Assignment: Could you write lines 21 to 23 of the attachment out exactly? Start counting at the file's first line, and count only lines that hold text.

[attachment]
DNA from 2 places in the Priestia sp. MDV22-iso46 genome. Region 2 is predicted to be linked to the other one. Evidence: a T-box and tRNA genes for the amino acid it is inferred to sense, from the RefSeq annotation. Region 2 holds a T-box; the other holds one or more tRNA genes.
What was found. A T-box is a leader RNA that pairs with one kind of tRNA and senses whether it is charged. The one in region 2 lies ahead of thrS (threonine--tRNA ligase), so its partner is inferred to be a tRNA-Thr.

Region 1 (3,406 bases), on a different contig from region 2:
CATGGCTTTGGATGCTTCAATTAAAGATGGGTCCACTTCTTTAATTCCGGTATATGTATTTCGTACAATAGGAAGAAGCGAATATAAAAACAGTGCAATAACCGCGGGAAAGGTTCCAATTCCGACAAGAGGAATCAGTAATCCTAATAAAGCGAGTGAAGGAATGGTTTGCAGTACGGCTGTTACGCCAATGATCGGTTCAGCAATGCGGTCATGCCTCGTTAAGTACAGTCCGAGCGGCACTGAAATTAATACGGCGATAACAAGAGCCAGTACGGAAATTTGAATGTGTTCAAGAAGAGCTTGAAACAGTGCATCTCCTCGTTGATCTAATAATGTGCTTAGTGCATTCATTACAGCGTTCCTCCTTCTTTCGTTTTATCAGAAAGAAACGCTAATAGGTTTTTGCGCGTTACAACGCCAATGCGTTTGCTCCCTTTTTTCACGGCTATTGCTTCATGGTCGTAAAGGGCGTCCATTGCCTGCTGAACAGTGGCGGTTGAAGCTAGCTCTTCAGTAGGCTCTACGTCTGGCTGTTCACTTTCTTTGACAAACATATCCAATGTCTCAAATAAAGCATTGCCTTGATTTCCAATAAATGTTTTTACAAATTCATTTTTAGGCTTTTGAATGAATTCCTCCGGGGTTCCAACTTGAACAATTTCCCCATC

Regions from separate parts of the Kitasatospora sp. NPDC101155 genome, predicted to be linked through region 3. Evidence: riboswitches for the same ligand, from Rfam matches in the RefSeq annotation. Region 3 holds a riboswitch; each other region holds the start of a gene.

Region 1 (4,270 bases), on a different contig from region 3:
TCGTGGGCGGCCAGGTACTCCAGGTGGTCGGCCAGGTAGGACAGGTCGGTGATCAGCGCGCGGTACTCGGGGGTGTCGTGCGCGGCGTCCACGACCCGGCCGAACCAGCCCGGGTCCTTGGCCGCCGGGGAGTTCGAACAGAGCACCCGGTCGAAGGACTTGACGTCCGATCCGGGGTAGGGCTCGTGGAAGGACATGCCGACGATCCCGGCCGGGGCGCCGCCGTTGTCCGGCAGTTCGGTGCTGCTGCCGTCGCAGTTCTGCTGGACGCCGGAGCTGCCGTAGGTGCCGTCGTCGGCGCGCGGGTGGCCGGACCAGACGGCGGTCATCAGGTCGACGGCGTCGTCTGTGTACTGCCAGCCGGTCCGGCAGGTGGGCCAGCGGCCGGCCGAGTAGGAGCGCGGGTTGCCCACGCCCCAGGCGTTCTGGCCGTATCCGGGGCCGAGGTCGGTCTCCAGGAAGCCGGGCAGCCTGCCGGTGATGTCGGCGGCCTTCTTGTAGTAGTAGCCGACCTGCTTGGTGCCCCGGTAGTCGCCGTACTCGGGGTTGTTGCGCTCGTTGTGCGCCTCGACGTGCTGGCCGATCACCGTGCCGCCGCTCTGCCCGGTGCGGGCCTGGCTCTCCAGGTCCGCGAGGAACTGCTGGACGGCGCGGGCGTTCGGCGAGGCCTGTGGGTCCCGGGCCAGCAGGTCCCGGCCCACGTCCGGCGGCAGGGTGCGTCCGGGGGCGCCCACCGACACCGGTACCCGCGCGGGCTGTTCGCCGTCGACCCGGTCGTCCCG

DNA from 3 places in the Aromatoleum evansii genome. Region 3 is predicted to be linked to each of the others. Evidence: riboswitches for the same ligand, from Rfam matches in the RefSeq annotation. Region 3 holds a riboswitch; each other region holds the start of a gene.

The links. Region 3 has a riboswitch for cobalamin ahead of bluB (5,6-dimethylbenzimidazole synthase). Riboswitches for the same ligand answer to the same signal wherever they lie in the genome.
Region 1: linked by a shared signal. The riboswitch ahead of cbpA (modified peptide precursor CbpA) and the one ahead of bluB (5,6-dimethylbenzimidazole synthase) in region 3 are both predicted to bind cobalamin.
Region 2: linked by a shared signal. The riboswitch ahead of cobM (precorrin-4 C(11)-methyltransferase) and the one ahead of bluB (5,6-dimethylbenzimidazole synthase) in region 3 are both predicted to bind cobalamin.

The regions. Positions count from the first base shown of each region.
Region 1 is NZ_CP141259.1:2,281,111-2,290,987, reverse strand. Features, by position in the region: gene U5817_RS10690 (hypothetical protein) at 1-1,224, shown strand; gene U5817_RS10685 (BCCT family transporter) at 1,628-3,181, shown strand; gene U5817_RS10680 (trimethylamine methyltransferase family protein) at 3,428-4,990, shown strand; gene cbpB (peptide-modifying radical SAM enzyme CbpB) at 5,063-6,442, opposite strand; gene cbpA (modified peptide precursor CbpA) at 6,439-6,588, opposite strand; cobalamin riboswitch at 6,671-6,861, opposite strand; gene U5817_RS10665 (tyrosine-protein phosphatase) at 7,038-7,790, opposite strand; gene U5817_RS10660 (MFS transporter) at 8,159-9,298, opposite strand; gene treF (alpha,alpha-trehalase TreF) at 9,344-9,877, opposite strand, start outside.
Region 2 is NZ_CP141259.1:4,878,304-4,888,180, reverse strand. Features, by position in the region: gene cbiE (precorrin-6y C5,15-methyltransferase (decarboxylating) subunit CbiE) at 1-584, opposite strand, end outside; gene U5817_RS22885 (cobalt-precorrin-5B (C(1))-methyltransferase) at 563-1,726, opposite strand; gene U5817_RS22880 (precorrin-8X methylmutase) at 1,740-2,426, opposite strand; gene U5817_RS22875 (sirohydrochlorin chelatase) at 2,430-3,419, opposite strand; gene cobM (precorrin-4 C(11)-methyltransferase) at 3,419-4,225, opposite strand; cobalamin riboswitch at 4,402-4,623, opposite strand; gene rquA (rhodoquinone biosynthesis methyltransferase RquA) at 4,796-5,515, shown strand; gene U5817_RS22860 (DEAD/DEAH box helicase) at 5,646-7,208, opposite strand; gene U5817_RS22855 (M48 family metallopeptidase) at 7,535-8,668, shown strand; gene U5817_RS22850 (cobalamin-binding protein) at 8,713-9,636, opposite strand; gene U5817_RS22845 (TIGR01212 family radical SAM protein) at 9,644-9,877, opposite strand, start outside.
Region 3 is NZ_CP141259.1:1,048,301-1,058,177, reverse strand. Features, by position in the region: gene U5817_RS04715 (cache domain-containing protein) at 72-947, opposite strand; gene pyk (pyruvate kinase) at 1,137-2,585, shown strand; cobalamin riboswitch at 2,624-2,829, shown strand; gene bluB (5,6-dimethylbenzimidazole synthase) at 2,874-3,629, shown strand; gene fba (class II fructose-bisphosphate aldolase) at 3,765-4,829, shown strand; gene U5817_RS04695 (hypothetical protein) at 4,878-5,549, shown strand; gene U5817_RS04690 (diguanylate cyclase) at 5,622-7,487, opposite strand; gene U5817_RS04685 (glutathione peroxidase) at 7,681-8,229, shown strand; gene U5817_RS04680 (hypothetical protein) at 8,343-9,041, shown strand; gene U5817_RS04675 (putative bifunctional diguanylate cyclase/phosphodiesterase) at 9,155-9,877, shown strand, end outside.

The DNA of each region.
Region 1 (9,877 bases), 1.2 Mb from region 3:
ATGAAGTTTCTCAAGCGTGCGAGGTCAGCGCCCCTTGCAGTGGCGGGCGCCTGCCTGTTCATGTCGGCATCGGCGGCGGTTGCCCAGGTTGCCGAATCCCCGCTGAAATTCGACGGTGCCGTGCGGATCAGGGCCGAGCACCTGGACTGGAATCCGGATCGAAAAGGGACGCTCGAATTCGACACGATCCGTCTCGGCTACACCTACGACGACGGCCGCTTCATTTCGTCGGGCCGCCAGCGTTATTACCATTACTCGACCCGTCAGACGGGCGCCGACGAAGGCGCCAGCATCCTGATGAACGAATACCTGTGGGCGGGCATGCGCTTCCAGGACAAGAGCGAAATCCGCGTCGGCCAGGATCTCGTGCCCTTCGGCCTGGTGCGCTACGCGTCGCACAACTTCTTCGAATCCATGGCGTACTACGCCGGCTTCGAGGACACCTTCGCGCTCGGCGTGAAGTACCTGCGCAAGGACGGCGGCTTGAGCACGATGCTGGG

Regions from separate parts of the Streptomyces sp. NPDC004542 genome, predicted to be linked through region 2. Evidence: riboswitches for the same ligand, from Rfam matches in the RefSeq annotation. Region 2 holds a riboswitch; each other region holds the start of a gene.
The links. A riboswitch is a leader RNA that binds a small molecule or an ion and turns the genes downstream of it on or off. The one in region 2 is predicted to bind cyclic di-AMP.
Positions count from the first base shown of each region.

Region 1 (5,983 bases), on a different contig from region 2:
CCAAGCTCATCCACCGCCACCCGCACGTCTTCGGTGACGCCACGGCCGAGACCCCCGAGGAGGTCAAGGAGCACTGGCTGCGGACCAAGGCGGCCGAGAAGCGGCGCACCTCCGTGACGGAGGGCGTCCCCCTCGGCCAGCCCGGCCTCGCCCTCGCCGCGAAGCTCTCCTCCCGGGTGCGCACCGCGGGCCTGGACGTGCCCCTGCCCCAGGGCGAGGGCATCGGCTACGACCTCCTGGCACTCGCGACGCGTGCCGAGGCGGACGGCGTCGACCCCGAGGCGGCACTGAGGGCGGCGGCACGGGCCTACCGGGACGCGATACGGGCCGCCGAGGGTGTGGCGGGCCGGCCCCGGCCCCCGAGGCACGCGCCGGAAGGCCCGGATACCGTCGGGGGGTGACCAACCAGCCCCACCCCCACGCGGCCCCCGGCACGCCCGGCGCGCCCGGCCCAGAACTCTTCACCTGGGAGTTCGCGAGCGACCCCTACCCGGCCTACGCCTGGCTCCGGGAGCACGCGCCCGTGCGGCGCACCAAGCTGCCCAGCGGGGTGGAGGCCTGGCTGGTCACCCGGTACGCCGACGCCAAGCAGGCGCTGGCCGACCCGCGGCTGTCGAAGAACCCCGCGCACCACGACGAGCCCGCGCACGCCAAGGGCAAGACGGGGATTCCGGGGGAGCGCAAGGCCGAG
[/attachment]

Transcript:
Positions count from the first base shown of each region.

Region 1 (5,983 bases), on a different contig from region 2:
CCAAGCTCATCCACCGCCACCCGCACGTCTTCGGTGACGCCACGGCCGAGACCCCCGAGGAGGTCAAGGAGCACTGGCTGCGGACCAAGGCGGCCGAGAAGCGGCGCACCTCCGTGACGGAGGGCGTCCCCCTCGGCCAGCCCGGCCTCGCCCTCGCCGCGAAGCTCTCCTCCCGGGTGCGCACCGCGGGCCTGGACGTGCCCCTGCCCCAGGGCGAGGGCATCGGCTACGACCTCCTGGCACTCGCGACGCGTGCCGAGGCGGACGGCGTCGACCCCGAGGCGGCACTGAGGGCGGCGGCACGGGCCTACCGGGACGCGATACGGGCCGCCGAGGGTGTGGCGGGCCGGCCCCGGCCCCCGAGGCACGCGCCGGAAGGCCCGGATACCGTCGGGGGGTGACCAACCAGCCCCACCCCCACGCGGCCCCCGGCACGCCCGGCGCGCCCGGCCCAGAACTCTTCACCTGGGAGTTCGCGAGCGACCCCTACCCGGCCTACGCCTGGCTCCGGGAGCACGCGCCCGTGCGGCGCACCAAGCTGCCCAGCGGGGTGGAGGCCTGGCTGGTCACCCGGTACGCCGACGCCAAGCAGGCGCTGGCCGACCCGCGGCTGTCGAAGAACCCCGCGCACCACGACGAGCCCGCGCACGCCAAGGGCAAGACGGGGATTCCGGGGGAGCGCAAGGCCGAG